5 ways Microsoft boosts engagement and internal culture

Know your values. Create a communications cadence. Unite through internally viral video. Here’s a sneak preview of a Microsoft session from Ragan’s big Disney World conference.

Culture lessons from Microsoft

Just about every organization these days is embracing the need to boost employee engagement and internal culture.

What’s often needed, though, is a top-to-bottom strategy for making that happen. After all, the benefits are increasingly clear.

“Organizations are recognizing the value of driving employee engagement and what impact that has, not just on the overall happiness and retention of employees, but also the productivity,” says Kasia Krzoska, senior product manager at Microsoft. “It does have a profound impact on an organization’s bottom line.”

Krzoska will explore the topic in her session, “Following the leader: How Microsoft connects with employees to boost engagement and culture,” at Ragan’s Social Media Conference for PR, Marketing and Communications Professionals March 11–13 at Walt Disney World Swan & Dolphin Resort.

Here are a few tips she offers:

1. Know—and have leaders communicate—your values.

Understand your overarching values as an organization, and design a strategic plan to make that known within the organization, Krzoska says.

“That’s the North Star that you need to be really, really clear on within your organization,” she says.

2. Communicate regularly on those values.

Get leaders to, well, take the lead in communicating frequently. “Start with having accessibility to your leader with a regular cadence of communication,” Krzoska says.

Leaders can post their thoughts on Yammer, the intranet or other channels, and communicators can share content that pushes organizational values.

Microsoft CEO Satya Narayana Nadella holds a monthly Q&A town hall, Krzoska says. The topics don’t just relate to corporate initiatives, but also address issues that are important to employees. Answering questions is essential. The session is livestreamed and available afterward for those in different time zones.

3. Harness the power of video.

Particularly in large organizations, video can be a powerful tool for engaging and connecting your workforce, Krzoska says. For leadership engagement, video livestreams can bring the events straight to people’s desks and phones. Non-live video, too, can be a way of uniting teams worldwide—whether it’s a CEO vlog or mobile-first short-form videos.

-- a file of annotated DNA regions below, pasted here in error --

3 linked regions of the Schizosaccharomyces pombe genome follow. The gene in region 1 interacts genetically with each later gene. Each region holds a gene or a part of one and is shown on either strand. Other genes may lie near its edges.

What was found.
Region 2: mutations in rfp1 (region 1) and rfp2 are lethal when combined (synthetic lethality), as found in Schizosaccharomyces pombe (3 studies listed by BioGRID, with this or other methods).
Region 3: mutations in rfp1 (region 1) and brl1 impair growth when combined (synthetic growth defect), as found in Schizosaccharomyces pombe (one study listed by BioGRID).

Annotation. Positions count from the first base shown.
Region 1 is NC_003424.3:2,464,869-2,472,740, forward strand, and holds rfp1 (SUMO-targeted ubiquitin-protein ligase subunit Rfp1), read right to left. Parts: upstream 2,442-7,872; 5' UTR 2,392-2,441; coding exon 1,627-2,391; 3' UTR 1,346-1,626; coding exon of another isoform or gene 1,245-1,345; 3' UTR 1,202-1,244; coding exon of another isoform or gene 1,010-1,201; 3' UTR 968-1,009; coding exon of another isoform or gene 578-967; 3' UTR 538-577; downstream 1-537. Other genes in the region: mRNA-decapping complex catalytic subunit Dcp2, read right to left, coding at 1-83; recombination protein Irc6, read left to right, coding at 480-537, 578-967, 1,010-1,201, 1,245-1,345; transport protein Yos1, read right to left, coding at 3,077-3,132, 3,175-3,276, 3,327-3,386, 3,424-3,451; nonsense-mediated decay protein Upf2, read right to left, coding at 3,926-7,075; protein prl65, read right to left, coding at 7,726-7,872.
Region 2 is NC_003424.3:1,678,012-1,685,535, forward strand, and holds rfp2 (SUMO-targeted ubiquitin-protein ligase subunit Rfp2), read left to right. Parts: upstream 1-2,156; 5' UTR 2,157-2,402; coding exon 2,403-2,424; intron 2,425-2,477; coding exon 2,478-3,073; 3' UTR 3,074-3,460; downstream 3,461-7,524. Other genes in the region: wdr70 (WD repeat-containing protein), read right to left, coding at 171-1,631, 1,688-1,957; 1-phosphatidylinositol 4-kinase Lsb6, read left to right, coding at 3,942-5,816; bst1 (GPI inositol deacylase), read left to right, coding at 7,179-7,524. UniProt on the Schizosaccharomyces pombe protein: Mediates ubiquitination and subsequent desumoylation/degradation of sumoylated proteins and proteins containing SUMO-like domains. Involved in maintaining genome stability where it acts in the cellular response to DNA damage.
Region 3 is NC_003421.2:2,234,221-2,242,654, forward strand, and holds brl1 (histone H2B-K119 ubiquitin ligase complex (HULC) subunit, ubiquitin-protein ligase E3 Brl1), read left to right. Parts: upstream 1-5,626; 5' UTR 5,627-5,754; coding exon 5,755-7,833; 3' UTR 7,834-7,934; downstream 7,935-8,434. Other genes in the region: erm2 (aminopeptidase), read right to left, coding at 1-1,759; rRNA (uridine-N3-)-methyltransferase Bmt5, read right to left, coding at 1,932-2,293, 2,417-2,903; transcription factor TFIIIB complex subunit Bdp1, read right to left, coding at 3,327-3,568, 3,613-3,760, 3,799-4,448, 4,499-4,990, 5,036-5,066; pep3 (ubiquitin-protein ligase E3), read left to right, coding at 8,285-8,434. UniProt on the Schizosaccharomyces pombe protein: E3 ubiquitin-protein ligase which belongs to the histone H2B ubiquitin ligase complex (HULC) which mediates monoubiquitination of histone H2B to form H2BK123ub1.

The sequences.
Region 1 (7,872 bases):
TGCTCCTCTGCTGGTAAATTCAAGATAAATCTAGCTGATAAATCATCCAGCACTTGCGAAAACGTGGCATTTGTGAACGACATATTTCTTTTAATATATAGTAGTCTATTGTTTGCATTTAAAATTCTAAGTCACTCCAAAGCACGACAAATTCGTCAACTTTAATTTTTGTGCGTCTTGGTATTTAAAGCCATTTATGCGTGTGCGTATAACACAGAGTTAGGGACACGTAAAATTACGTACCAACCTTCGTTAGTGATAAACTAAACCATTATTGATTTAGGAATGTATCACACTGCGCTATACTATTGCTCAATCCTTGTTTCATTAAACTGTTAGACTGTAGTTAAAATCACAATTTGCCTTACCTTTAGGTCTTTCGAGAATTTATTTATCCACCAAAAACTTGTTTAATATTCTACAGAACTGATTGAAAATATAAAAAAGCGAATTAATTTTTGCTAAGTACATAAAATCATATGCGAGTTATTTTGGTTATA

“We have some customers that do something like an inclusion week, or they’re celebrating the Super Bowl,” Krzoska says. “They’re using video as a way to show how everybody around the world is celebrating the same initiative.”

Microsoft uses employee-generated videos to increase interest in a philanthropic campaign, Krzoska says. The company encourages employees to give to a cause, and to record a video explaining where and why they give. They’re encouraged to share the video, through a tagging system, with two other people within 24 hours.

“We engaged leadership to kick this off,” Krzoska says. “And then we just saw the video-sharing of this almost go viral in a way on Yammer. It was really powerful, because it drove significantly more engagement—like three times more—through that kind of approach.”

4. Drive transparency.

Corporate communities frequently collect feedback from employees, but how much transparency is there in communicating the findings companywide?

“The stuff that’s going on within your organization, it’s going to go on regardless,” Krzoska says. “So employing the tools and processes to drive transparency is super-important.”

Organizations can find ways to afford employees a voice, whether it’s through a post-survey discussion or a tool such as Yammer, she says.

5. Act on what you learn.

Don’t just sit on the information; let your people know what you’re doing about it.

“Make sure that your employees feel heard, they feel like they’re part of something that is actually moving forward,” Krzoska says, “and also just that they’re part of the organization.”

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